To casual sports observers, Diana Nyad’s reputation looms large in the world of extreme long-distance swimming. Though it’s a niche sport, at least some percentage of Netflix subscribers had probably heard of her before they clicked play on the biopic about her supposedly historic swim. The film opens and closes with real footage of Nyad, both in the water and in TV appearances, as broadcasters rattle off a list of her accomplishments, including her record-breaking swims from Capri to Naples and around the island of Manhattan.
But to the athletes who actually compete in open water marathon swims, she’s a highly controversial figure. That’s because she’s been caught exaggerating or outright fabricating details about her swimming career. There’s even a website dedicated to debunking the mythology she’s built around herself (or so its proprietors claim). Nyadfactcheck.com disputes her assertions that she ever won a national swimming event, broke a world record, or participated in the Olympic trials. It also takes issue with some of her more qualitative statements, such as the idea that she was “the best ocean swimmer in the world.”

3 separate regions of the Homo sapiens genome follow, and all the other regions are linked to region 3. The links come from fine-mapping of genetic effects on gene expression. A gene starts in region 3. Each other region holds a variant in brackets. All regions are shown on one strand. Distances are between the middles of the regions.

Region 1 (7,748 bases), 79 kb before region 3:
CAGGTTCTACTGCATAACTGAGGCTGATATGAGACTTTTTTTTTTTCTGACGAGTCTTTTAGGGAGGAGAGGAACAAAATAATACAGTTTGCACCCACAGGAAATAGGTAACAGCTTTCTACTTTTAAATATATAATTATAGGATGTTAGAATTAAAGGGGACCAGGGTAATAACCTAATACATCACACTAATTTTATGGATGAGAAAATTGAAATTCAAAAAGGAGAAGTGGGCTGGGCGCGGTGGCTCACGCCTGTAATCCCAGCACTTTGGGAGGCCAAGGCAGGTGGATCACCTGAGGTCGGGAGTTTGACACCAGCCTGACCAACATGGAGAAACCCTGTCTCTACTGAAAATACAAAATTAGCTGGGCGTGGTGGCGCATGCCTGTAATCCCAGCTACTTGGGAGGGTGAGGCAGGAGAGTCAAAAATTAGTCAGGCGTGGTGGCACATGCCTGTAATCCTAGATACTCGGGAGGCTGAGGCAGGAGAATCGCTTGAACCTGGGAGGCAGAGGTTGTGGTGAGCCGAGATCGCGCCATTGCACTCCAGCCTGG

Nyad did own up to her tendency to embellish the truth in an interview with the Los Angeles Times. “Am I embarrassed to have inflated my own record when my record is pretty good on its own? Yes, it makes me cringe,” she said. The film hints at her self-aggrandizing with anecdotes about, for example, her sponsorship deals, but it doesn’t address any of the mistruths about her swimming resume head-on.